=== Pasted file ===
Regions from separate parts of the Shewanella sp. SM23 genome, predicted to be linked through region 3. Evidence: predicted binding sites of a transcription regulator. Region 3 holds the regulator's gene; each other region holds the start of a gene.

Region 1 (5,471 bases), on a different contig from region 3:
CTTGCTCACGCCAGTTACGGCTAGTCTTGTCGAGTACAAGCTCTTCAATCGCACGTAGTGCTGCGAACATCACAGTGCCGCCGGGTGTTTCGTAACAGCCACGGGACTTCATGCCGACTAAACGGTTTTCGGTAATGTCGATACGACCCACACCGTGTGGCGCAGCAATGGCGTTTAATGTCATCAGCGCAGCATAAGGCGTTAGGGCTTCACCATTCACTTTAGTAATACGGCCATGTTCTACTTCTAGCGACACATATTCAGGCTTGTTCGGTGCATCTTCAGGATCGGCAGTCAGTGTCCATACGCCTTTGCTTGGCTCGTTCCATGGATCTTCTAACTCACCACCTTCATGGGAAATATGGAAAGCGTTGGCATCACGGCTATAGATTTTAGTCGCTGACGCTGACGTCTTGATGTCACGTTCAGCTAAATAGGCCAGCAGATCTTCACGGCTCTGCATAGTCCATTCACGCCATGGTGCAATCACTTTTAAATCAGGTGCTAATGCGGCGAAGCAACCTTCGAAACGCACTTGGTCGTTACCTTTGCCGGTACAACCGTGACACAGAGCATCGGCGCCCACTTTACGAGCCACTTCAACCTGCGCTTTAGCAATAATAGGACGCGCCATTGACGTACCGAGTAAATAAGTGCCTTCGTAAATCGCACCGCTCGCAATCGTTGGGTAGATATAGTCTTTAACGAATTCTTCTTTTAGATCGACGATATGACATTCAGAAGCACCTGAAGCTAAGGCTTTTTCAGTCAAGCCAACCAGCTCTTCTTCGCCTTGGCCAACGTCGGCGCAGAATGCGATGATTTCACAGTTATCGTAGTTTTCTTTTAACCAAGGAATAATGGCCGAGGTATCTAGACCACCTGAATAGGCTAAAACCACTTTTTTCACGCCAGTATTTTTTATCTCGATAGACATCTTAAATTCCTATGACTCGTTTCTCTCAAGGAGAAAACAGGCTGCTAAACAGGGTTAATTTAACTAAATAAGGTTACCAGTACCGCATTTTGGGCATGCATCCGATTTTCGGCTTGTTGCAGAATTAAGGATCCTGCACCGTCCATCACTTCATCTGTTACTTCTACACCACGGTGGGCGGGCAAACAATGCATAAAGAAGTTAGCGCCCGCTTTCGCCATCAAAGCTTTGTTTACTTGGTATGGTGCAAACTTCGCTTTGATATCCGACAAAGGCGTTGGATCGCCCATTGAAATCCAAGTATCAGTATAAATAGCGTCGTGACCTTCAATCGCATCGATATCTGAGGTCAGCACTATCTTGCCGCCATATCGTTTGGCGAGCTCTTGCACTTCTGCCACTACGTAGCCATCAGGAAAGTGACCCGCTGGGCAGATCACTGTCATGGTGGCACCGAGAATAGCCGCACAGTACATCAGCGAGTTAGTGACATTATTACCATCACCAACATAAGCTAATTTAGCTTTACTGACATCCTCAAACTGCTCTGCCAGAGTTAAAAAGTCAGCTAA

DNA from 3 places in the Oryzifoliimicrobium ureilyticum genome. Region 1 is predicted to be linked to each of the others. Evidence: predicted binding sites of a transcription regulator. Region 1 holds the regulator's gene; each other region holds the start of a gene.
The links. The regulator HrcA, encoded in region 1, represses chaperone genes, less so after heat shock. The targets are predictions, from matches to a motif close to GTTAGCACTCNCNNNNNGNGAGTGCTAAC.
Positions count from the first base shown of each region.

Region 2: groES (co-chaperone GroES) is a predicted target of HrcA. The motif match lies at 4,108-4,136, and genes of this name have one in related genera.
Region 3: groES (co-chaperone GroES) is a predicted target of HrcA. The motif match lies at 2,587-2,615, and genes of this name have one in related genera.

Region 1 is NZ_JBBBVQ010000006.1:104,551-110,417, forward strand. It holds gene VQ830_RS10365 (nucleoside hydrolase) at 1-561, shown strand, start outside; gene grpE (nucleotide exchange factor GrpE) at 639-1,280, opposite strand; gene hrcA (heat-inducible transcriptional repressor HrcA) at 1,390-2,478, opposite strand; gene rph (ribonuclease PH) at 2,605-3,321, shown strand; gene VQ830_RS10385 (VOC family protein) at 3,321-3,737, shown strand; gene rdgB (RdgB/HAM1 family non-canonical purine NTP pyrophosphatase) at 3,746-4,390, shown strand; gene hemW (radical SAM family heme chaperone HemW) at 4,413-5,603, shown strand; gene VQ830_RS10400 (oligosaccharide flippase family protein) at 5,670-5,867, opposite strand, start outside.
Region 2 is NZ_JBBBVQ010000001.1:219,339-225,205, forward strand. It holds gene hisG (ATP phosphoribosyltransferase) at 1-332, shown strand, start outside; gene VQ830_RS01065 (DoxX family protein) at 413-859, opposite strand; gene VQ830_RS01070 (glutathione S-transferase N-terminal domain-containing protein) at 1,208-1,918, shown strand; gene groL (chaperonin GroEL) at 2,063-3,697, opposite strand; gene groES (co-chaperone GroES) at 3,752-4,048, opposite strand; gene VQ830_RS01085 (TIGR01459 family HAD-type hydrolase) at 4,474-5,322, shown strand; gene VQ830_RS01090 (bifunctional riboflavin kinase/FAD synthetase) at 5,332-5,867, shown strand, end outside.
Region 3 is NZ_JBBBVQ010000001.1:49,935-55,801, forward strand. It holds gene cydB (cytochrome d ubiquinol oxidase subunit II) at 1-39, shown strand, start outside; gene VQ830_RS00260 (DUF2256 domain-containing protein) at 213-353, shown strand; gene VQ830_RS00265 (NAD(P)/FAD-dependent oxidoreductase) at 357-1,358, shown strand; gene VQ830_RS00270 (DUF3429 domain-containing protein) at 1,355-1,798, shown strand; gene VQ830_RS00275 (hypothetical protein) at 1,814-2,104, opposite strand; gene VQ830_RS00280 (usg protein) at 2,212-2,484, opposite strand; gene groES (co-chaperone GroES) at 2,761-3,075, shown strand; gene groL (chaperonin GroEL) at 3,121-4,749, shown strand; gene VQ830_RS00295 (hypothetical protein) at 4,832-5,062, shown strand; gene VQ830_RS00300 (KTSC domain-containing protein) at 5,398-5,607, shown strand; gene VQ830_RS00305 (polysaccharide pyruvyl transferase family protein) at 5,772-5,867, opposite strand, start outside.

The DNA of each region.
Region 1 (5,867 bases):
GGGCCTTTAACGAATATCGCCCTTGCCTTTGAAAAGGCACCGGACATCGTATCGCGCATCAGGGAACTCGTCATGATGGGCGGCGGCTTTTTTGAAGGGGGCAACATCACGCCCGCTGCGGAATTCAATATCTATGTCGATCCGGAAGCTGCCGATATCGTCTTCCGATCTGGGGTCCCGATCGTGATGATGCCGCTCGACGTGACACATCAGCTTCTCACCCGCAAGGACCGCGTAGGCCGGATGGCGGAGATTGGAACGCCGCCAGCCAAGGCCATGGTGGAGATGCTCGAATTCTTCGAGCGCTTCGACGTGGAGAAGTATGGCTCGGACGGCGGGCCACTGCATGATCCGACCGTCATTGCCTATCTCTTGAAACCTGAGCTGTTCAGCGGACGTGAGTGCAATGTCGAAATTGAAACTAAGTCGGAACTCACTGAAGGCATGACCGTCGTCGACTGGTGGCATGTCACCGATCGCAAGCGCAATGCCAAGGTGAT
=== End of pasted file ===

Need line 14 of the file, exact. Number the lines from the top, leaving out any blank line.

GGGCCTTTAACGAATATCGCCCTTGCCTTTGAAAAGGCACCGGACATCGTATCGCGCATCAGGGAACTCGTCATGATGGGCGGCGGCTTTTTTGAAGGGGGCAACATCACGCCCGCTGCGGAATTCAATATCTATGTCGATCCGGAAGCTGCCGATATCGTCTTCCGATCTGGGGTCCCGATCGTGATGATGCCGCTCGACGTGACACATCAGCTTCTCACCCGCAAGGACCGCGTAGGCCGGATGGCGGAGATTGGAACGCCGCCAGCCAAGGCCATGGTGGAGATGCTCGAATTCTTCGAGCGCTTCGACGTGGAGAAGTATGGCTCGGACGGCGGGCCACTGCATGATCCGACCGTCATTGCCTATCTCTTGAAACCTGAGCTGTTCAGCGGACGTGAGTGCAATGTCGAAATTGAAACTAAGTCGGAACTCACTGAAGGCATGACCGTCGTCGACTGGTGGCATGTCACCGATCGCAAGCGCAATGCCAAGGTGAT